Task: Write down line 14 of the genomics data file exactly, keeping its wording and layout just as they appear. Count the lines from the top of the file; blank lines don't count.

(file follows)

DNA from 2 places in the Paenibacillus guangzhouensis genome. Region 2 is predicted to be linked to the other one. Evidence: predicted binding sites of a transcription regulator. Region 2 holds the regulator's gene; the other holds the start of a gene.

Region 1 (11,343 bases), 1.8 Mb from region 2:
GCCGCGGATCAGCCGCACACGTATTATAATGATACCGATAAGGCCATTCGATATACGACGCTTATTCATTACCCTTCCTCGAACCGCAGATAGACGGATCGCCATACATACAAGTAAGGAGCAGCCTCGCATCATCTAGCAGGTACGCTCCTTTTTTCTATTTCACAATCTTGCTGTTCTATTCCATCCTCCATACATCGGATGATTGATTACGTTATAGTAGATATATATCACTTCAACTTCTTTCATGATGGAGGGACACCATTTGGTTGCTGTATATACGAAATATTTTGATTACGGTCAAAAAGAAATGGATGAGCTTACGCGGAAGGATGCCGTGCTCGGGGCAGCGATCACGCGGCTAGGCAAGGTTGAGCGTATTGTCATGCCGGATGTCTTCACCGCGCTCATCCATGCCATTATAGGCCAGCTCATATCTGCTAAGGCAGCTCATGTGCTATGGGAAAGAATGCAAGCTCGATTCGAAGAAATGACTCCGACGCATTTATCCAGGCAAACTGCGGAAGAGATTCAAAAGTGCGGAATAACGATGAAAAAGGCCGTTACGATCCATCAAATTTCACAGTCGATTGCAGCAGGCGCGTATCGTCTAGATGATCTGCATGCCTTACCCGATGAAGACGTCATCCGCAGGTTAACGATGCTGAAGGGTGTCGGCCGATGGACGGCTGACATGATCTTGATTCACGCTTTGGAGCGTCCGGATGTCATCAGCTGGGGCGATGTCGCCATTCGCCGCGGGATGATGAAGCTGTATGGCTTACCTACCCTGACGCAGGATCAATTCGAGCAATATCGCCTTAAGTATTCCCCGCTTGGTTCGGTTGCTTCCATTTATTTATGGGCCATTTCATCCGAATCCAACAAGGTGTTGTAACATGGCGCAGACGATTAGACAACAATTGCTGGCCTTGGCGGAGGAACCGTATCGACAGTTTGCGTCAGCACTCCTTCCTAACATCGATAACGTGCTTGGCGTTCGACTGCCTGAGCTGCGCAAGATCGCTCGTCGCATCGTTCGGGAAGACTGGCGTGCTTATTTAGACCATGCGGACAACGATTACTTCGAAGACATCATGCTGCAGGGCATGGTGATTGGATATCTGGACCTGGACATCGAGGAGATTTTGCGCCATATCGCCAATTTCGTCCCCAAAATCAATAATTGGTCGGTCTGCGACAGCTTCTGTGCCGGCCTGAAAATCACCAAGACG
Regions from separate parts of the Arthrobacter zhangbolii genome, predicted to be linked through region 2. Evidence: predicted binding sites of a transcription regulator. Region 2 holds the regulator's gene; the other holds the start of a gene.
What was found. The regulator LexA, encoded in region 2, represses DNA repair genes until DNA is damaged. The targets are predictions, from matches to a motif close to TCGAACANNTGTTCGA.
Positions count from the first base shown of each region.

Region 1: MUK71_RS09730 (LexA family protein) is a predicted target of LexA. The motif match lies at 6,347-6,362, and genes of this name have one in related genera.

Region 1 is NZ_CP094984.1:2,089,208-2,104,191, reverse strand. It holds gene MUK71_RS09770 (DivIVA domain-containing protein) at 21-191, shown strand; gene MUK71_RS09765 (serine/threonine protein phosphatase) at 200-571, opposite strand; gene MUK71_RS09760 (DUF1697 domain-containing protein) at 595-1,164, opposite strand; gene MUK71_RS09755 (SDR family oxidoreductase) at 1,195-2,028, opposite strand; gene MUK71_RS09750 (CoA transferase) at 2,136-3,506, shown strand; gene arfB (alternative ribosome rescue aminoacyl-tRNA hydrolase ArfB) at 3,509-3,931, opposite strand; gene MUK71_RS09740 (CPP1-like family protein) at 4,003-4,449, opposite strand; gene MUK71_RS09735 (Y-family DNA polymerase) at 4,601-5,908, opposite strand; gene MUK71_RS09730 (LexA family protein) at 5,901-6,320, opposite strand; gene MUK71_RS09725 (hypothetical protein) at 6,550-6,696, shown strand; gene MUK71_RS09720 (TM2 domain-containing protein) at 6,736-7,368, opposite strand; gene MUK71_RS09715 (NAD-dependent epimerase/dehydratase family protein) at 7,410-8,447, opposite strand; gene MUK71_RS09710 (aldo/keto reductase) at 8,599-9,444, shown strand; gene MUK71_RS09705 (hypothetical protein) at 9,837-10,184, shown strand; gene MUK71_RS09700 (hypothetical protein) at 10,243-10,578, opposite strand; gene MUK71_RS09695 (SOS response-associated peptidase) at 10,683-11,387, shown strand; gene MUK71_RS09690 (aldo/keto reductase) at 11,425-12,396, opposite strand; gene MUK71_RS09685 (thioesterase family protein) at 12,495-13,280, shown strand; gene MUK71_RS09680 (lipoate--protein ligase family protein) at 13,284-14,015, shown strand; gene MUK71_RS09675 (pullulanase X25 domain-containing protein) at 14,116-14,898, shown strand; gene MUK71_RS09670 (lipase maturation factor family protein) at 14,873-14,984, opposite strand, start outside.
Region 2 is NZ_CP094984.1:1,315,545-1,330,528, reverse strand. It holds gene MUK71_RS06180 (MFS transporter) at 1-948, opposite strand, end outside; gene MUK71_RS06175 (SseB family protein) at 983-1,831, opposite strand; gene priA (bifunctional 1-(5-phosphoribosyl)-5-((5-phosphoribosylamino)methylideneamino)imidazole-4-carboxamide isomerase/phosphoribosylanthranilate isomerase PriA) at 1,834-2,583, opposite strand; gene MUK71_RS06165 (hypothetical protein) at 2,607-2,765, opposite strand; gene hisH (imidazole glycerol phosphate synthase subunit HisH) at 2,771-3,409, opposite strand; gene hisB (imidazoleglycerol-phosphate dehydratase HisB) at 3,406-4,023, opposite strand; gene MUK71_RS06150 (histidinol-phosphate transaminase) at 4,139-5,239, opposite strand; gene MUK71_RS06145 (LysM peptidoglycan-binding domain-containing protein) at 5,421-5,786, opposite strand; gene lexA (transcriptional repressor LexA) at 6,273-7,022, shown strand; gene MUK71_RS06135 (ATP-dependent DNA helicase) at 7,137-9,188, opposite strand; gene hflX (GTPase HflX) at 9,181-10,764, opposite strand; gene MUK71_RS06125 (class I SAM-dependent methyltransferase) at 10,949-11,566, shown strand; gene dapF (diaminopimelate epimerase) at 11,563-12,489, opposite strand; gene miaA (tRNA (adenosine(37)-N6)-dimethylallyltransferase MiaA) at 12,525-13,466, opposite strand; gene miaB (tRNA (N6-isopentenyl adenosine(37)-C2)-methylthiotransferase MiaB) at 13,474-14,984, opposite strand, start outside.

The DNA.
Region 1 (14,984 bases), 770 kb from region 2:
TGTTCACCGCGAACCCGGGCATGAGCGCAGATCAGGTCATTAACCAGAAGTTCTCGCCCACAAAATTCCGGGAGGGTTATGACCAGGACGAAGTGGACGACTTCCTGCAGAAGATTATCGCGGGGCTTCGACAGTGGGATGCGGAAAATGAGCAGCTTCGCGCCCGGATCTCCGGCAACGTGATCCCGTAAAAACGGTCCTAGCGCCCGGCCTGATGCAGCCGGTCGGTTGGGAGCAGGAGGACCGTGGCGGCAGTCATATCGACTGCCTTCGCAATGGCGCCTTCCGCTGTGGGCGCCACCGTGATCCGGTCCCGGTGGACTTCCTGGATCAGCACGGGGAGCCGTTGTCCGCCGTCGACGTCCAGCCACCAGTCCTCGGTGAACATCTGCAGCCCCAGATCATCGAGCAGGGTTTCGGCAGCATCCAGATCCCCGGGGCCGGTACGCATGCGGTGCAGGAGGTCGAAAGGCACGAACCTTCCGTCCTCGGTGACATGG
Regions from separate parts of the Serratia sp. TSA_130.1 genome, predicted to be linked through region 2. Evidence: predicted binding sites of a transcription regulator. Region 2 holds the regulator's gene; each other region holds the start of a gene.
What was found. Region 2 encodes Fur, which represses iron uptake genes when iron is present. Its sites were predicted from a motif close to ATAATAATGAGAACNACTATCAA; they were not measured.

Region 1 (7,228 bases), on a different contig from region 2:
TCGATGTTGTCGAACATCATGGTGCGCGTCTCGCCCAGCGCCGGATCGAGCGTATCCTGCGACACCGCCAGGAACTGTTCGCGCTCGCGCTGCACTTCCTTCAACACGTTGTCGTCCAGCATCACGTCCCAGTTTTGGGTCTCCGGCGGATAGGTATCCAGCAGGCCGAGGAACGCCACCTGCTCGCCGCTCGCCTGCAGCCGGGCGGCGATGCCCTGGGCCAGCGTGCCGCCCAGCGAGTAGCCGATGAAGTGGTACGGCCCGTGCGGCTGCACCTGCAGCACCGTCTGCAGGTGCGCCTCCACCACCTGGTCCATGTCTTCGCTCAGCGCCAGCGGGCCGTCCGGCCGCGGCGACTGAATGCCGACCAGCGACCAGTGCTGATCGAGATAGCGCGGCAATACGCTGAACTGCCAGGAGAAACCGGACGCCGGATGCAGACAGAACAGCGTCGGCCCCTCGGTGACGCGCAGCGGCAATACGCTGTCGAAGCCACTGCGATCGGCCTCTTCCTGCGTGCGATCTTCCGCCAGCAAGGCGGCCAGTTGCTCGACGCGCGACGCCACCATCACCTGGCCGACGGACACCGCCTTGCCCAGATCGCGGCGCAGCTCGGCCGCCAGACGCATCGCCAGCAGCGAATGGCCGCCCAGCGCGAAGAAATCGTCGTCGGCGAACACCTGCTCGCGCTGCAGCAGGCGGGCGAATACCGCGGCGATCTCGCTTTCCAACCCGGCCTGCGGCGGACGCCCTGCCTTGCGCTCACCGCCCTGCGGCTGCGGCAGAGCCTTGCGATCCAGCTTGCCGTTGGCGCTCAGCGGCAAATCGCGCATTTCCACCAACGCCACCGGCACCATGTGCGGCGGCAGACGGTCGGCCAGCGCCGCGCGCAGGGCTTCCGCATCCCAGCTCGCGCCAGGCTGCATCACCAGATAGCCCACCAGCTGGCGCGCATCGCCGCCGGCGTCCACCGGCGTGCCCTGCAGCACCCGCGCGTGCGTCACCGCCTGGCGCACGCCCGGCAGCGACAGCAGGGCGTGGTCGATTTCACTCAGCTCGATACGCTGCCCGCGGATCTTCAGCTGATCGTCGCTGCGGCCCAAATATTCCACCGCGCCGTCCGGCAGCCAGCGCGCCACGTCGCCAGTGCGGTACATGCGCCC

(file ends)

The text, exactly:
What was found. Region 2 encodes Fur, which represses iron uptake genes when iron is present. Its sites were predicted from a motif close to ATAATAATGAGAACNACTATCAA; they were not measured.